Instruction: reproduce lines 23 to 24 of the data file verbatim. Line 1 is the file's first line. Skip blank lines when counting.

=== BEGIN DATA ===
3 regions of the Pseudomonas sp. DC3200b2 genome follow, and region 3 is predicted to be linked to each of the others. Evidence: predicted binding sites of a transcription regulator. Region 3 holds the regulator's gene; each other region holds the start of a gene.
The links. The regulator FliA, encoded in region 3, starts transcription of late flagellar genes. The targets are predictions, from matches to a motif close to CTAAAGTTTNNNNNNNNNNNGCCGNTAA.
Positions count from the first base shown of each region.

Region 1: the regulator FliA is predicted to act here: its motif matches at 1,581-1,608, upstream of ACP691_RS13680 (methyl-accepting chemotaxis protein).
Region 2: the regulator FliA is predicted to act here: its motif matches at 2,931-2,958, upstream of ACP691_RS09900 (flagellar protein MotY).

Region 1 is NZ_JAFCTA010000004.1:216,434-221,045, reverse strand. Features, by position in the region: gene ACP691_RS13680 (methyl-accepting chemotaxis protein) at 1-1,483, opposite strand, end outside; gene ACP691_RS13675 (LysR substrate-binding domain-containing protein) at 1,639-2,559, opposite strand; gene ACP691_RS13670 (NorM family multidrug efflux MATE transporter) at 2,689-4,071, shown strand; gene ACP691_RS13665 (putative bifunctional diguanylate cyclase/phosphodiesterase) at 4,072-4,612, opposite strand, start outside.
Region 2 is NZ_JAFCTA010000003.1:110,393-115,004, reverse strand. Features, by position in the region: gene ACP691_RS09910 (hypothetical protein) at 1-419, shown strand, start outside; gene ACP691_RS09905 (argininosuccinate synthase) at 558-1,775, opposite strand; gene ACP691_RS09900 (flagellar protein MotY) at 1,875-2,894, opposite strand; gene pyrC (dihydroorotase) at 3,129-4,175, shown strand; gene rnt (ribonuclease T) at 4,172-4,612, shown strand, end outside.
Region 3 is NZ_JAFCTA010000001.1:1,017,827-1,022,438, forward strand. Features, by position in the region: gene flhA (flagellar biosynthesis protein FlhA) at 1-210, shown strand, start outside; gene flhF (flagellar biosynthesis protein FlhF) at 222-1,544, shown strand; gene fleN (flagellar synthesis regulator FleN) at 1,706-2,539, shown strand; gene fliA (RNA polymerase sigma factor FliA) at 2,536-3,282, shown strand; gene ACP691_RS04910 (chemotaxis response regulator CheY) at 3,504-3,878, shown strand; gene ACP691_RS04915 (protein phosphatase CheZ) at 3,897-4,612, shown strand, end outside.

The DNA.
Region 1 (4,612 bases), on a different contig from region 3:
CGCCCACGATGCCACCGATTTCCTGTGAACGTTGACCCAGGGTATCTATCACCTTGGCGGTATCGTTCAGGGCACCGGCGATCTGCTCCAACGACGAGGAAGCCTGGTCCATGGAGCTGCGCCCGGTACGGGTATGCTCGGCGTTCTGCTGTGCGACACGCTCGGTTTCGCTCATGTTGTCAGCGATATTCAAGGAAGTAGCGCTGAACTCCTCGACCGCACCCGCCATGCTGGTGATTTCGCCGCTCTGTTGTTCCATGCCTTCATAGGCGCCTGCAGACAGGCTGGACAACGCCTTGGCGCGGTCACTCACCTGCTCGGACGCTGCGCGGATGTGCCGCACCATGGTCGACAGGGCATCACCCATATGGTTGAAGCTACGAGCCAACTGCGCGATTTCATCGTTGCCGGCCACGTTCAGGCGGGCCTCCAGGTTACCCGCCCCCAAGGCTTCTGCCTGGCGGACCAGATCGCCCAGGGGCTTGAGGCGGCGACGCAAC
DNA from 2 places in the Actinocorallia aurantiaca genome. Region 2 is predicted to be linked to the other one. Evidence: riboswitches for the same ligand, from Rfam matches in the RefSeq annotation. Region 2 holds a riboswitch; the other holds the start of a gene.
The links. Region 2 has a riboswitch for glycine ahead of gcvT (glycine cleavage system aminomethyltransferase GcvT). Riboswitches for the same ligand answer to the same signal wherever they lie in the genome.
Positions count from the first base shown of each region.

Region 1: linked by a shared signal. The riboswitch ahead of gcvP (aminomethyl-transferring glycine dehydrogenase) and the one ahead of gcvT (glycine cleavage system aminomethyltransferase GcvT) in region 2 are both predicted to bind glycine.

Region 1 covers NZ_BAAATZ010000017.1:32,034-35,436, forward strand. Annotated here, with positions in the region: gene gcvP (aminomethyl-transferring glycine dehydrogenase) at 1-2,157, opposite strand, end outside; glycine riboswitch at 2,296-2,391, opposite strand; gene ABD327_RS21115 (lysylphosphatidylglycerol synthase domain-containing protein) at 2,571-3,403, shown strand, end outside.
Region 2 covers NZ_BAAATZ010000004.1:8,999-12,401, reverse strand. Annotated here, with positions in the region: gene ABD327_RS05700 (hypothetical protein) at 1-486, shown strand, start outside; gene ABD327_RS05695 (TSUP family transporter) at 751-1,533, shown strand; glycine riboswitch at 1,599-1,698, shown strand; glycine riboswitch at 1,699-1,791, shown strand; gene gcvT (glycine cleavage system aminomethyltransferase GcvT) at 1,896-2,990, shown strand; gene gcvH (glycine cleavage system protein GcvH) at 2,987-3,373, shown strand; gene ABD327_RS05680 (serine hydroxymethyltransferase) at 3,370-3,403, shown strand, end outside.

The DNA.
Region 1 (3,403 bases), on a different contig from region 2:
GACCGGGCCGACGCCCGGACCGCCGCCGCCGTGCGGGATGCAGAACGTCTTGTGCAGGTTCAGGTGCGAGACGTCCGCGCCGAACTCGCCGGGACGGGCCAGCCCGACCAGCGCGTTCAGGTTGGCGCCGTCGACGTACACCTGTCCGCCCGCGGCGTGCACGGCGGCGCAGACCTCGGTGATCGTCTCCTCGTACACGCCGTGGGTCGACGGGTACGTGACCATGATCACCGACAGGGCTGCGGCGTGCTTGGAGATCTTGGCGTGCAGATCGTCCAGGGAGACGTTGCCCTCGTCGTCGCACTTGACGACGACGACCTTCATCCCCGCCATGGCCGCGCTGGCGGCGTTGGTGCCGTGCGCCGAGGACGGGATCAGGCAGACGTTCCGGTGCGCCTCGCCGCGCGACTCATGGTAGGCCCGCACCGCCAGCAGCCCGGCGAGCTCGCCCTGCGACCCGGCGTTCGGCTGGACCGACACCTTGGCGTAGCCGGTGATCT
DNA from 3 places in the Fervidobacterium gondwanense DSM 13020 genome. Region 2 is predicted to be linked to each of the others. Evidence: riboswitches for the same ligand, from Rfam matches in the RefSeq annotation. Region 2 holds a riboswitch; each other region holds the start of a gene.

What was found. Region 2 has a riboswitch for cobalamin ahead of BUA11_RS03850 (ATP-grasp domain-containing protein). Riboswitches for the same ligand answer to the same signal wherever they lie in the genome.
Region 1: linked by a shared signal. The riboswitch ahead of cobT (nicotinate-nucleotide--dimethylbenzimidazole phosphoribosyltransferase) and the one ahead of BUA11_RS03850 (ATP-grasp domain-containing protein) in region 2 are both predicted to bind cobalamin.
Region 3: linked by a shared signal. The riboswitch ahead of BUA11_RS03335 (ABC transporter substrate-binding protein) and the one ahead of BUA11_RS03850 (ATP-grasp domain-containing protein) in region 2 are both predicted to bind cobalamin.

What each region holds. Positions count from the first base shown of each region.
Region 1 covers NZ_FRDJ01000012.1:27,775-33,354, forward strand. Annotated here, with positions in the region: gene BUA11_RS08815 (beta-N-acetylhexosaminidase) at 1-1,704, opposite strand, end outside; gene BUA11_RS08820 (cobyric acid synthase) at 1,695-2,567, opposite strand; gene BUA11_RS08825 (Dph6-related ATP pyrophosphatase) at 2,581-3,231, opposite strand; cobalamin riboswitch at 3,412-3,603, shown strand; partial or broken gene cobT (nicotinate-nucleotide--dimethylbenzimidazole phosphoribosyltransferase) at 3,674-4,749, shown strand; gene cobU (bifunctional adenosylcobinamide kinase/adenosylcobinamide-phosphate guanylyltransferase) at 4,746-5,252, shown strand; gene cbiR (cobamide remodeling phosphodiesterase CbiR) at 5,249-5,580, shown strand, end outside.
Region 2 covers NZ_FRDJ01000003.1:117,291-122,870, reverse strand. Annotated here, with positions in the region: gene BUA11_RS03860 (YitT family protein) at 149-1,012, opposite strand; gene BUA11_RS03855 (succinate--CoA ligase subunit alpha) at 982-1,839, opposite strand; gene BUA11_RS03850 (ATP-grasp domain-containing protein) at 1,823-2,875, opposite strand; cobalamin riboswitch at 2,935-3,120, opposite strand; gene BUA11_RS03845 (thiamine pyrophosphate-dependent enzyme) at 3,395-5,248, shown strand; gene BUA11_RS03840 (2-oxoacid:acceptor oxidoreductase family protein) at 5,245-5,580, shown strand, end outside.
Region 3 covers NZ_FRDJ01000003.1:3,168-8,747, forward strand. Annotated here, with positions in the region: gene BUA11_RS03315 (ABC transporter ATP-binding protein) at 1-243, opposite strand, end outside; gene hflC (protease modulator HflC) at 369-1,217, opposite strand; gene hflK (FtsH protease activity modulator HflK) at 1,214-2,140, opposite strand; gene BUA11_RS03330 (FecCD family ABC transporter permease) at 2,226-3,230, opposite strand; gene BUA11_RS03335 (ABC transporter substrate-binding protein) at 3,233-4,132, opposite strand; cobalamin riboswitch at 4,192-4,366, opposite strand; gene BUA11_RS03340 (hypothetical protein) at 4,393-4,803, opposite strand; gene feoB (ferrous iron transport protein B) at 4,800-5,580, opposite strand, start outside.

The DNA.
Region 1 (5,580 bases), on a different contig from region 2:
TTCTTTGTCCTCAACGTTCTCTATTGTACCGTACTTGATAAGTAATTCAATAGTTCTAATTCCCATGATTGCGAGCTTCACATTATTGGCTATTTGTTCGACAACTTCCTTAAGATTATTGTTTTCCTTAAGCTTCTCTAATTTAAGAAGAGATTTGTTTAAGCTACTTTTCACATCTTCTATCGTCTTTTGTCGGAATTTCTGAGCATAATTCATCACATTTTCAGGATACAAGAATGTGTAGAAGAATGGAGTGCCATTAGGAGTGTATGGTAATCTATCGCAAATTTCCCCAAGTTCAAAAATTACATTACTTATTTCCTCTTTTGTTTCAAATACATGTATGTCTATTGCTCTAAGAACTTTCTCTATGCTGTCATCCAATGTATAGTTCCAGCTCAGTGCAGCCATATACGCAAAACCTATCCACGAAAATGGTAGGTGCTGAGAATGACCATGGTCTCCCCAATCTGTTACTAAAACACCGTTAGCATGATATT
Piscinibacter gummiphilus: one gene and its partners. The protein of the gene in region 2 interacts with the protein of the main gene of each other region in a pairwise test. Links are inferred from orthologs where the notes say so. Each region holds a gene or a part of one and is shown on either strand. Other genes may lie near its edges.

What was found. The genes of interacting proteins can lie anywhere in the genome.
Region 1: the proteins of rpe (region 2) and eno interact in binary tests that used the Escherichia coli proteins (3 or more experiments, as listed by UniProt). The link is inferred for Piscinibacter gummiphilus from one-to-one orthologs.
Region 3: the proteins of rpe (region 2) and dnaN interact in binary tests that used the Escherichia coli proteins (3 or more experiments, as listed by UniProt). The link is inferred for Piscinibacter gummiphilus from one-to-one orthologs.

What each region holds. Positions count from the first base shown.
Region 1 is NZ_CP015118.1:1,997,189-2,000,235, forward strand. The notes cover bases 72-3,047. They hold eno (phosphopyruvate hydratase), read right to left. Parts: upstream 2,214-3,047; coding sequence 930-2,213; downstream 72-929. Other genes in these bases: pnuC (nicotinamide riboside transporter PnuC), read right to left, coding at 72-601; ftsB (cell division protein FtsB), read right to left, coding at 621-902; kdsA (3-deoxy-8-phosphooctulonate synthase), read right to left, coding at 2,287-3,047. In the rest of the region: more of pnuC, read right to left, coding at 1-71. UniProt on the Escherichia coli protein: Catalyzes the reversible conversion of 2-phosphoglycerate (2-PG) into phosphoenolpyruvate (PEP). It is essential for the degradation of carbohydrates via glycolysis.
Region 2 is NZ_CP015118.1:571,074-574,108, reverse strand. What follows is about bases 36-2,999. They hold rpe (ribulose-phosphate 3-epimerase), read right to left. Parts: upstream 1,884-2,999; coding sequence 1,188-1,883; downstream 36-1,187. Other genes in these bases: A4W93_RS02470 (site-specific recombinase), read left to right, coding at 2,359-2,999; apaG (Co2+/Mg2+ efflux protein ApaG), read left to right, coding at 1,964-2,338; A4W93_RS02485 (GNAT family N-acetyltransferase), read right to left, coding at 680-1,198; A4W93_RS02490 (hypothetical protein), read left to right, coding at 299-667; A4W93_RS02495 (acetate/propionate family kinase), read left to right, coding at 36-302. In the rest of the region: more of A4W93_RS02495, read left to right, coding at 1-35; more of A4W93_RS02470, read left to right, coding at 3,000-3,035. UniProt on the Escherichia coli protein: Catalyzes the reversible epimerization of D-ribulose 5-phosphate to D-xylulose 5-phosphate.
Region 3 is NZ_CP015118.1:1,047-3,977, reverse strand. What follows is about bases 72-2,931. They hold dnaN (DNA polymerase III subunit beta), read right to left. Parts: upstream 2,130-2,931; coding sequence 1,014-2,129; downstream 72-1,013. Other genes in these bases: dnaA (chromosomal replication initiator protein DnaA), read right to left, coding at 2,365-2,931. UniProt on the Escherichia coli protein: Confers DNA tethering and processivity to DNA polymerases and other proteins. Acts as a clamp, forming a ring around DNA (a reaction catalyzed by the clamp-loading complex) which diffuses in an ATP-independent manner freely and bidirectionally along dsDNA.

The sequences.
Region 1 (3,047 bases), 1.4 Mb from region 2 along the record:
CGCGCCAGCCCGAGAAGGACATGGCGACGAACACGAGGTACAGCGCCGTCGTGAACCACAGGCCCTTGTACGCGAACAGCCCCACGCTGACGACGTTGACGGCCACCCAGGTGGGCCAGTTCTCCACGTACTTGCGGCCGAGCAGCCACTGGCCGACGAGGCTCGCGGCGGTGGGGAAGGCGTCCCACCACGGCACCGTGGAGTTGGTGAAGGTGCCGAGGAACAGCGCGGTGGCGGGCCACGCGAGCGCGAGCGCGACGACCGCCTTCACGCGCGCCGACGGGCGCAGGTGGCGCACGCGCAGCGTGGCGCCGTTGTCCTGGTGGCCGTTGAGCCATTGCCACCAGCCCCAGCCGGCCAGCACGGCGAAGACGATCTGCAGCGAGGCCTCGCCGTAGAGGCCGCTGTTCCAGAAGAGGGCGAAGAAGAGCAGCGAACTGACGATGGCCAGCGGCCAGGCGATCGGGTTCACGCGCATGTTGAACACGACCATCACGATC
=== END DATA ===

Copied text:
Region 1: linked by a shared signal. The riboswitch ahead of cobT (nicotinate-nucleotide--dimethylbenzimidazole phosphoribosyltransferase) and the one ahead of BUA11_RS03850 (ATP-grasp domain-containing protein) in region 2 are both predicted to bind cobalamin.
Region 3: linked by a shared signal. The riboswitch ahead of BUA11_RS03335 (ABC transporter substrate-binding protein) and the one ahead of BUA11_RS03850 (ATP-grasp domain-containing protein) in region 2 are both predicted to bind cobalamin.